Pay-Per-Click Advertising

“Like anything, you must learn how to effectively use the tools that are available to you. Once you learn how to use PPC advertising, it can be a very rewarding form of advertising. You have to find the perfect blend of keywords and ad copy. For us, geo-targeting proved to be very effective.”

Search Engine Optimization

“I’ve always said that SEO is like math class as a kid: Miss one day, and you’re behind the eight ball. SEO is such a rapidly-changing field. What was all but a guarantee for first-place rankings three months ago may not be effective today. You have to read a lot and be knowledgeable about all the aspects of SEO, both on-page and off-page. Sign up for all the newsletters you can, and be sure to read them.”

Accounting Software

“QuickBooks works just fine for us.”

Order Management Software

“Our shopping cart solution handles our order management needs. Perhaps if we were not a drop ship company, and had an inventory and shipping departments, we would have the need for something more.”

Shipping and Order Fulfillment

“We are a drop ship business. In the beginning, it was a little frustrating to rely on another company’s shipping and distribution schedules, but it gets better with time. One thing is for certain, if the customer does not get their product in the anticipated period of time that you have promised, there is trouble on the horizon. Unless you want to constantly be in the red for shipping, I suggest you get this down from the start.”

Credit Card Payments

“Have I mentioned the term ‘necessary evil’ yet? Because my Internet development company specializes in credit card processing for all types of businesses, and I was personally certified by NOVA Information Systems as an agent, I know the ins and outs of the business. We’ve been hit with fraud and hack attempts over the years. Chargebacks can single-handedly bring your business to a halt, so minimizing the opportunity for chargebacks is a great necessity. We utilize a lot of the fraud detection suite tools that are available in’s backend as well as the McAfee Secure (formerly Hacker Safe) service to be in PCI [payment card industry] compliance.”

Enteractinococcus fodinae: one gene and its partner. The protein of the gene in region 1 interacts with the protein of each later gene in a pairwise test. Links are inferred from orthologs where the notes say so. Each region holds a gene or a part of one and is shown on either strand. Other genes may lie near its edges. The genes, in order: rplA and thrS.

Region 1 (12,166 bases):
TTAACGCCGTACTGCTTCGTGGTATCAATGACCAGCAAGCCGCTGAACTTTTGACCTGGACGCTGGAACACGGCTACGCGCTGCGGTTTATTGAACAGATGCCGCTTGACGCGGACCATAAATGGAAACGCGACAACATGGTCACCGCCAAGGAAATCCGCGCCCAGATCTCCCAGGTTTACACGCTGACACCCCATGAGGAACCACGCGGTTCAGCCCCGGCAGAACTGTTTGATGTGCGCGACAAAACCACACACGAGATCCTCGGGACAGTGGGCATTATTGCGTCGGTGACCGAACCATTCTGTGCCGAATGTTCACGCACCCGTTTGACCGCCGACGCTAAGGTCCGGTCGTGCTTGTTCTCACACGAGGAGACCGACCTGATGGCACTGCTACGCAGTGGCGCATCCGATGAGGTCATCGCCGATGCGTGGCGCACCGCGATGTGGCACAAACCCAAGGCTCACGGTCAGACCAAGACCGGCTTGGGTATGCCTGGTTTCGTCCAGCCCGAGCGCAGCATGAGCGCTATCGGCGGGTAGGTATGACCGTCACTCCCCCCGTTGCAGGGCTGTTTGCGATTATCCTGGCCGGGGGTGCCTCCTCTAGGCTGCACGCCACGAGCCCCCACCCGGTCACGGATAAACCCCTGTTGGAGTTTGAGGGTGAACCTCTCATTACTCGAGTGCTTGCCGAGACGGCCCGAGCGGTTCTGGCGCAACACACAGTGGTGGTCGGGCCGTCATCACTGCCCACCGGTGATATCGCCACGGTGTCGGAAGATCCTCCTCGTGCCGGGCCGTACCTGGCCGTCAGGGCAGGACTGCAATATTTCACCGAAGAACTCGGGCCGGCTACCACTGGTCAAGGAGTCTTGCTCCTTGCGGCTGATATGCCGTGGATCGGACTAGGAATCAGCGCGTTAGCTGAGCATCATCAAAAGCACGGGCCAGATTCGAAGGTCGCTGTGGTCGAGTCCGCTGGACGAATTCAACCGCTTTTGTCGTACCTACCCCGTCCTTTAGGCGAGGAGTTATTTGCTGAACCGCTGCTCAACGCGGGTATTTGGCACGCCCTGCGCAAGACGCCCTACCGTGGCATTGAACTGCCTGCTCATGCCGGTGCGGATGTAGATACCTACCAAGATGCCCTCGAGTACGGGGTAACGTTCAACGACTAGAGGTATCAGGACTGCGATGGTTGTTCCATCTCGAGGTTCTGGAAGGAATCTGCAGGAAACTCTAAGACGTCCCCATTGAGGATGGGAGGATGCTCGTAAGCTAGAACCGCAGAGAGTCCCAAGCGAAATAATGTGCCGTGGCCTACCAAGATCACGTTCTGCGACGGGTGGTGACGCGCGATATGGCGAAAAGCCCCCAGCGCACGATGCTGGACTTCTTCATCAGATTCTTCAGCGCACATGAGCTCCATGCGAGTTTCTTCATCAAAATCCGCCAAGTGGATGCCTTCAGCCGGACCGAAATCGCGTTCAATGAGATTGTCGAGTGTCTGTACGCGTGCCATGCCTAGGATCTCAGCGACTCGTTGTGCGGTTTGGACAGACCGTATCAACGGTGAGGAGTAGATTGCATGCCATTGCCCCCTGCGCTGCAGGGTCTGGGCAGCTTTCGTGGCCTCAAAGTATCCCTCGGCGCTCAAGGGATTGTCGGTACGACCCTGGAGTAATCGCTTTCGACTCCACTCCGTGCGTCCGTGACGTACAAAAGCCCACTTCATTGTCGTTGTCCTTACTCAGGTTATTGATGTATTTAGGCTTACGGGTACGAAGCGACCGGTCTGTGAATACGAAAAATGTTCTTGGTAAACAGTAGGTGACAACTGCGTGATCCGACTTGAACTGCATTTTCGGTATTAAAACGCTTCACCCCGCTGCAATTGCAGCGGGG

Social Media

“We have just started to utilize social media sites and tools as an advertising medium. I would love to update you all in six months or so and fill you in on the impact it has made here.”


“Our blog hasn’t been updated in a long time. It was mostly unsuccessful, but it did help with some incoming link strategies. It was very time consuming, and the marketing game changed for us. If I gave it a try again, we would write copy for people, not search engine spiders.”

Customer Service

“You must offer quality customer service. Angry or less-than-satisfied customers can do more damage in a day for your name or brand than the good you can do in years of building it up. Treat every customer with the respect that you would appreciate if you were the customer. One more thing: Be honest with them.”

Brendan Gibbons

Brendan Gibbons

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Comment ( 1 )

  1. brianp March 5, 2009 Reply

    Thanks for the insite…especially about how you’d treat your blog differently. We did the same and found it to be a waste of time as an SEO strategy.